Down with Dynagroove!

Editor's Introduction: In 1963, Stereophile's founder J. Gordon Holt published attacks on what he saw as the single largest step backward in high-fidelity sound reproduction at that time: RCA's introduction of "Dynagroove" LP records, where the recorded signal was pre-distorted and dynamically equalized to compensate for the poor performance of cheap phonograph players. "Issue 5...revealed most of RCA Victor's 'revolutionary' new system as nothing more than a sophisticated way of bringing higher fi to record buyers who don't care enough about hi-fi to invest in a decent playback system." Ten years later, Gordon wrote that, "As of 1974, the best we can say for Dynagroove is that there is no audible evidence of it on current RCA releases." (These articles were reprinted in June 1992, Vol.15 No,6, as part of Stereophile's 30th-anniversary celebrations.)John Atkinson

Down with Dynagroove!
In a press release dated February 8 [1963], Goddard Lieberson, president of Columbia Records, aimed an unprecedented broadside at Columbia's biggest competitor, RCA Victor. Speaking of Victor's new, flamboyantly promoted Dynagroove process, Mr. Lieberson said, "An analysis of this so-called system by our engineers has convinced us that it represents, not a forward step in our industry, but a backward step, because it is a step away from the faithful reproduction of the artist's performance."

He went on to elucidate at length, his main point being that in applying a "continuously varying frequency characteristic" to the signal, the Dynagroove system introduces "limitations upon artistic expression." This seemed like a strange statement, coming from the head of a record company that has been souping up their highs, compressing dynamics, and manipulating spot mikes during most of their recent recordings, but after listening to three of the initial Dynagroove releases, we must say we are in complete agreement with Mr. Lieberson. Columbia has committed some monumental insults to musical taste, but on the whole, their discs have at least managed to preserve most of the original musical relationships intact. We cannot say this about Dynagroove.

Two of the Dynagroove releases we auditioned were so bad that Stereophile's record critic, James Keeler, simply refused to review them. The third, an operatic recording, was less conspicuously gimmicked and was a good enough performance to draw our attention away from the constant comings and going of bass and treble...But Mr. Lieberson is right in asserting that Dynagroove is inimical to musical integrity, for not only does it constantly "rearrange" the original bass/treble balance of the music, it evidently excuses the use of more dynamic compression than we have encountered since the latter days of the 78rpm disc. If this constitutes "an evolution in the art of recording," to quote RCA Victor, then we are obliged to incite the industry to counter-evolution, for this is one kind of hanky-panky that no home-type tone control will ever be able to compensate for.

Dynagroove discs, although allegedly intended for use on topnotch systems, are nonetheless modeled on the assumption that "nobody listens at full concert-hall volume." We do listen at concert-hall volume—at least at the volume one might hear from the 20th row in a concert hall—and we bristle a bit at being rejected as a 'nobody.' "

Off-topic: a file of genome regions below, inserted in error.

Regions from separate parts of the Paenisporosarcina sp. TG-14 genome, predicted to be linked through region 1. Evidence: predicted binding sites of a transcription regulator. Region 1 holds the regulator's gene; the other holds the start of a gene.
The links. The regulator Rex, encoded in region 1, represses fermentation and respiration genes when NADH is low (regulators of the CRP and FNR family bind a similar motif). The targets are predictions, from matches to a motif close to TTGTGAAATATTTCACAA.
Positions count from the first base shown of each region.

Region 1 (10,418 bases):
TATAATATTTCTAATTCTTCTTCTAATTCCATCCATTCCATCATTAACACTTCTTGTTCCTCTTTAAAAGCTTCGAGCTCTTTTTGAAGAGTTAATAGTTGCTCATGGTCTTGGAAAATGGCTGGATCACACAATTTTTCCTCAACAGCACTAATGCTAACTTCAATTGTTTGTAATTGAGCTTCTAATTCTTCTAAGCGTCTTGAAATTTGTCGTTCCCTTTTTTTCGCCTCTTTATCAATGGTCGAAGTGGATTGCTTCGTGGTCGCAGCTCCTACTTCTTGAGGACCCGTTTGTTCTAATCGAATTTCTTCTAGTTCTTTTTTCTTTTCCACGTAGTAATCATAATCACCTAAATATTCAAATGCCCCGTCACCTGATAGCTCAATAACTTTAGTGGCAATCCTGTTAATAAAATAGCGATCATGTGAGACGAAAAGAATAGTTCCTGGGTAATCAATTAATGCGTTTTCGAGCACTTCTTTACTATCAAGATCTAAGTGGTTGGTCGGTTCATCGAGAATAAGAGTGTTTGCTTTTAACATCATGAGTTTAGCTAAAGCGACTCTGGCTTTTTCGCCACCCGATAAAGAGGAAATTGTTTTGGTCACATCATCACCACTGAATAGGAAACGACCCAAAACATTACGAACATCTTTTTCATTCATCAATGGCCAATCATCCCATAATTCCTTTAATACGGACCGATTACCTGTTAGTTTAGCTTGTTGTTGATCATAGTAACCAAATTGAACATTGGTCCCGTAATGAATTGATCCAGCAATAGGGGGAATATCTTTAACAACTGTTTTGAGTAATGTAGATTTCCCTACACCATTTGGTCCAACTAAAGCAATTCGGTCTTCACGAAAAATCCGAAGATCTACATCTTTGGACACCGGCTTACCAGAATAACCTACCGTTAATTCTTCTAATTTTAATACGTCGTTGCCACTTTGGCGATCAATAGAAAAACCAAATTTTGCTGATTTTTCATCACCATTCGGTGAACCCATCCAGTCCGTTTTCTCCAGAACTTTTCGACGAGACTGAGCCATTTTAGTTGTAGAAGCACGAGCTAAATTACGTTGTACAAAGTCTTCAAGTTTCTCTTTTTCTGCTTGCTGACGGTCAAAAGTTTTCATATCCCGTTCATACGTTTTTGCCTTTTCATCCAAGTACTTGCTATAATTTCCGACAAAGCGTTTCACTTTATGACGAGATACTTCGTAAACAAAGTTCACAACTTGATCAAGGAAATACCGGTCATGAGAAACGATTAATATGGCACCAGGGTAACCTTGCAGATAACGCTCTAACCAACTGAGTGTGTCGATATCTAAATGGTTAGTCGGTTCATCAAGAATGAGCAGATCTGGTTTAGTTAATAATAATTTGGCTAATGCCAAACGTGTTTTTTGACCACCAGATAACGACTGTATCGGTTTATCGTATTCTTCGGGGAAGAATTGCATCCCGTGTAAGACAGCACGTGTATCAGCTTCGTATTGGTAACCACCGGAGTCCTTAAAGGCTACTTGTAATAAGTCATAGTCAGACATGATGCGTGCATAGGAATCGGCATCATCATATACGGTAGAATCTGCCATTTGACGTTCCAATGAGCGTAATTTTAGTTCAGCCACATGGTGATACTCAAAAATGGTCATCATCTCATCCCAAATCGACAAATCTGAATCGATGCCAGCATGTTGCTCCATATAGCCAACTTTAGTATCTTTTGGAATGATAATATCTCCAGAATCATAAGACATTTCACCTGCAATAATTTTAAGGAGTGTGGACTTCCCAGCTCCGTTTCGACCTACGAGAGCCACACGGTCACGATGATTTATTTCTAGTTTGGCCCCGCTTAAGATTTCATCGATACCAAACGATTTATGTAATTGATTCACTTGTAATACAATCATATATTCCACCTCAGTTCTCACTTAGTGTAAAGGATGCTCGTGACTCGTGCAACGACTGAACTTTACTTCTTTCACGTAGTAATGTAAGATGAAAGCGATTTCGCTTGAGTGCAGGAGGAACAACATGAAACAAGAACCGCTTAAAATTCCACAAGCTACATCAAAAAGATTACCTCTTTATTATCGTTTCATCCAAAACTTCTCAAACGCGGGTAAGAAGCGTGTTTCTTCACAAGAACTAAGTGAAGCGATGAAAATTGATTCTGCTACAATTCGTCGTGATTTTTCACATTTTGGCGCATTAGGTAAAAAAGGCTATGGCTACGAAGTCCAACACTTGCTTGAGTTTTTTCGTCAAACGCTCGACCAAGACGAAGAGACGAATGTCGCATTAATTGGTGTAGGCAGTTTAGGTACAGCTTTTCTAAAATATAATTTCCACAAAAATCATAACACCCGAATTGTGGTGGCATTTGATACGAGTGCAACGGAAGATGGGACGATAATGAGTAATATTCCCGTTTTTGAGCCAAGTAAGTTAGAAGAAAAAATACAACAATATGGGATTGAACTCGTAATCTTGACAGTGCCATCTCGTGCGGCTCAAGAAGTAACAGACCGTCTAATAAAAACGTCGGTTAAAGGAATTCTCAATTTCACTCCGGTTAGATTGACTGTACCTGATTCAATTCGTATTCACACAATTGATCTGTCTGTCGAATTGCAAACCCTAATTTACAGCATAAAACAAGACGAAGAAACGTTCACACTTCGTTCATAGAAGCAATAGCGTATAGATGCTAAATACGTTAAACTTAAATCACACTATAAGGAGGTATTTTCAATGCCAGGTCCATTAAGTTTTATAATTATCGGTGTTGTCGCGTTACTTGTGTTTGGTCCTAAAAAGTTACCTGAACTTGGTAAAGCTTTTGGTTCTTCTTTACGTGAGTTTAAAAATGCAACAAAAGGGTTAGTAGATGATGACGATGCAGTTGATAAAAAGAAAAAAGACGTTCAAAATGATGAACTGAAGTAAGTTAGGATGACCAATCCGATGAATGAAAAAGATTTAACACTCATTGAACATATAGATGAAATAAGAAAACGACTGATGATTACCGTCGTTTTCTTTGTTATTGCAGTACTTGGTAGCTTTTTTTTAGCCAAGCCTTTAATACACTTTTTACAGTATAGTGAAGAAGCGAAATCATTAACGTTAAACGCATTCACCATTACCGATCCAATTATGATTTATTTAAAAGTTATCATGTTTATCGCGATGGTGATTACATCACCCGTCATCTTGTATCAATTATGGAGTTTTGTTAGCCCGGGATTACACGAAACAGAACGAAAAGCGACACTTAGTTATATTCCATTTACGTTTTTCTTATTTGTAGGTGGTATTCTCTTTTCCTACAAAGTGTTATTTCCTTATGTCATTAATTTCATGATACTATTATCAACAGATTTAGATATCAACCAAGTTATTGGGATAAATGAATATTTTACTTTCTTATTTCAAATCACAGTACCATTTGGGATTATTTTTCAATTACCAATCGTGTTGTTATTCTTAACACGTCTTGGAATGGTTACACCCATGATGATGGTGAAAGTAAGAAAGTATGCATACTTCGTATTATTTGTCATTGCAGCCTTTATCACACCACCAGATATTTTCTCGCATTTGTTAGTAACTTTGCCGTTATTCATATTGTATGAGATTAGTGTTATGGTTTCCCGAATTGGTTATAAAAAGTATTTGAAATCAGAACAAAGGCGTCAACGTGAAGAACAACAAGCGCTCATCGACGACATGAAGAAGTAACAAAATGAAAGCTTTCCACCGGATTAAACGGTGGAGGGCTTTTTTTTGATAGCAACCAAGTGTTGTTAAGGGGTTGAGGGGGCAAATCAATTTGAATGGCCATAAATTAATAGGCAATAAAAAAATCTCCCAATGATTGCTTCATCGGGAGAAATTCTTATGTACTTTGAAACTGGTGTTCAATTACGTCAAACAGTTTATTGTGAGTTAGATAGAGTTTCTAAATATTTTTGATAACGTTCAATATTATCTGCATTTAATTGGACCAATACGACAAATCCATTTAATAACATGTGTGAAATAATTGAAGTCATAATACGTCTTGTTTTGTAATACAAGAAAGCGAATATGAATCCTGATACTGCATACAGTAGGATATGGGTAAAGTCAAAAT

This, of course, is the old story all over again. The serious listener, who listens to music instead of using it as a pleasant background for conversation, is a nobody as far as the record industry is concerned, and does not warrant its consideration.

We hope Dynagroove is abandoned, and the sooner the better. But if it isn't, we have two suggestions. For the serious stereophile, who is interested in getting the best available discs, we suggest purchasing them directly from dealers in Great Britain, where EMI is still cutting natural-sounding, ungimmicked stereo discs. We have compared a number of EMI's releases with their US counterparts, and in each case, the EMIs were cleaner, wider-range, and considerably more musical-sounding. The Gramophone, Hi-Fi News, and other British record publications available here carry ads for several mail-order record shops in England, many of which will be happy to fill orders from the US.

For the American record manufacturers, we suggest a premium line of stereo disc releases, paralleling the releases they now put out for the mass market, but cut with full dynamic range, full frequency range, and miked so as to produce the best stereo illusion when reproduced through speakers with adequate spacing between them. We, personally, would be happy to pay a buck or so more for recordings that would justify the expenditures we have made on high-fidelity equipment, and if the premium line wouldn't play on the mass-market phonographs, the customers might start asking some of the right questions. Such as, why won't a premium disc play on my Magnificent Console?
J. Gordon Holt


scottsol's picture

JA, I think you, have misinterpreted JGH's comments. He was refering to creating the impression of more dynamic range than is on the LP, not keeping perceived frequency balance the same.

On a compressed LP the increase in perceived bass during a crescendo would be less than what would be heard on a non-compressed recording, so JGH is right given the effect that he was addressing.